Stereotactic radiotherapy of meningiomas: symptomatology, acute and late toxicity.
ABSTRACT Stereotactic radiosurgery (SRS) is well established in the treatment of skull base meningiomas, but this therapy approach is limited to small tumors only. The fractionated stereotactic radiotherapy (SRT) offers an alternative treatment option. This study aims at local control, symptomatology, and toxicity.
Between 1997-2003, 224 patients were treated with SRT (n = 183), hypofractionated SRT (n = 30), and SRS (n = 11). 95/224 were treated with SRT/SRS alone. 129/224 patients underwent previous operations. Freedom from progression and overall survival, toxicity, and symptomatology were evaluated systematically. Additionally, tumor volume (TV) shrinkage was analyzed three-dimensionally within the planning system.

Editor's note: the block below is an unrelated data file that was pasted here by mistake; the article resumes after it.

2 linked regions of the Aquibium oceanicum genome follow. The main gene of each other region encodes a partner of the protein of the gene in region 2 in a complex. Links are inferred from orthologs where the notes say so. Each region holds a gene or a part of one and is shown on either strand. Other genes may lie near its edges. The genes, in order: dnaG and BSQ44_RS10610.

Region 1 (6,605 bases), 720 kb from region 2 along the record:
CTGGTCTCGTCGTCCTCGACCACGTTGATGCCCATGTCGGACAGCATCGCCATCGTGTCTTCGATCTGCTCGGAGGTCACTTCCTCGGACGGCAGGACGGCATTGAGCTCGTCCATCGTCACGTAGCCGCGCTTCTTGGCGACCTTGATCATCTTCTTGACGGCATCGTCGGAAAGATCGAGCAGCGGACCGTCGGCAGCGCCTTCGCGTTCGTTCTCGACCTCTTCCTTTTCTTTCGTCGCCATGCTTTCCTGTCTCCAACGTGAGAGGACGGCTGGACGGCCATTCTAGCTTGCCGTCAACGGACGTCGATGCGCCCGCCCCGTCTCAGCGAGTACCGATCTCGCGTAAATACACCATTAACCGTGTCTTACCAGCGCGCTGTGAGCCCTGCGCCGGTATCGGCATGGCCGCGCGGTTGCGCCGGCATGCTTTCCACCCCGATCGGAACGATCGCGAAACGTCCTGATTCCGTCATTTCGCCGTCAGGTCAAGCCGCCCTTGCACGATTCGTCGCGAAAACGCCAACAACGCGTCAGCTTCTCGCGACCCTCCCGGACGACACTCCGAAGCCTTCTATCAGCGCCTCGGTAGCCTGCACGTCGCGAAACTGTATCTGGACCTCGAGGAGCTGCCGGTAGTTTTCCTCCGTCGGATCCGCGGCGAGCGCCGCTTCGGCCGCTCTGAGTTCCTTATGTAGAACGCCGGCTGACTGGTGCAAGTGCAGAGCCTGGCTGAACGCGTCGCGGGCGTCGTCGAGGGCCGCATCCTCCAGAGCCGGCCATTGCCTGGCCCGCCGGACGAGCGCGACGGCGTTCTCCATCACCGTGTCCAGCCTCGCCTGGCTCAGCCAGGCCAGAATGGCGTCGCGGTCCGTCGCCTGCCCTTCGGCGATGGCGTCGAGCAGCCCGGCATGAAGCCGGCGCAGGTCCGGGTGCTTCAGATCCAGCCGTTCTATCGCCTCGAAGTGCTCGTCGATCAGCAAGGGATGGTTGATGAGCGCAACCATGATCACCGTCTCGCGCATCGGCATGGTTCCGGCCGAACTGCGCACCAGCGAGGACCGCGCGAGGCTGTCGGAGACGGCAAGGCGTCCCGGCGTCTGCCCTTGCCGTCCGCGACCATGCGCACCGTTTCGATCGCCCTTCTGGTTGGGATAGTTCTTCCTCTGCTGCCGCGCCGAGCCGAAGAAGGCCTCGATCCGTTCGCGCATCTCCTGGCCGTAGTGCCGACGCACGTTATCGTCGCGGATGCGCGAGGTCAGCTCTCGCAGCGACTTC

The median follow-up was 36 months (range, 12-100 months). Overall survival and freedom from progression for 5 years were 92.9% and 96.9%. Quantitative TV reduction was 26.2% and 30.3% 12 and 18 months after SRT/SRS (p < 0.0001). 95.9% of the patients improved their symptoms or were stable. Clinically significant acute toxicity (CTC III degrees ) was rarely seen (2.5%). Clinically significant late morbidity (III degrees -IV degrees ) or new cranial nerve palsies did not occur.
SRT offers an additional treatment option of high efficacy with only few side effects. In the case of large tumor size (> 4 ml) and adjacent critical structures (< 2 mm), SRT is highly recommended.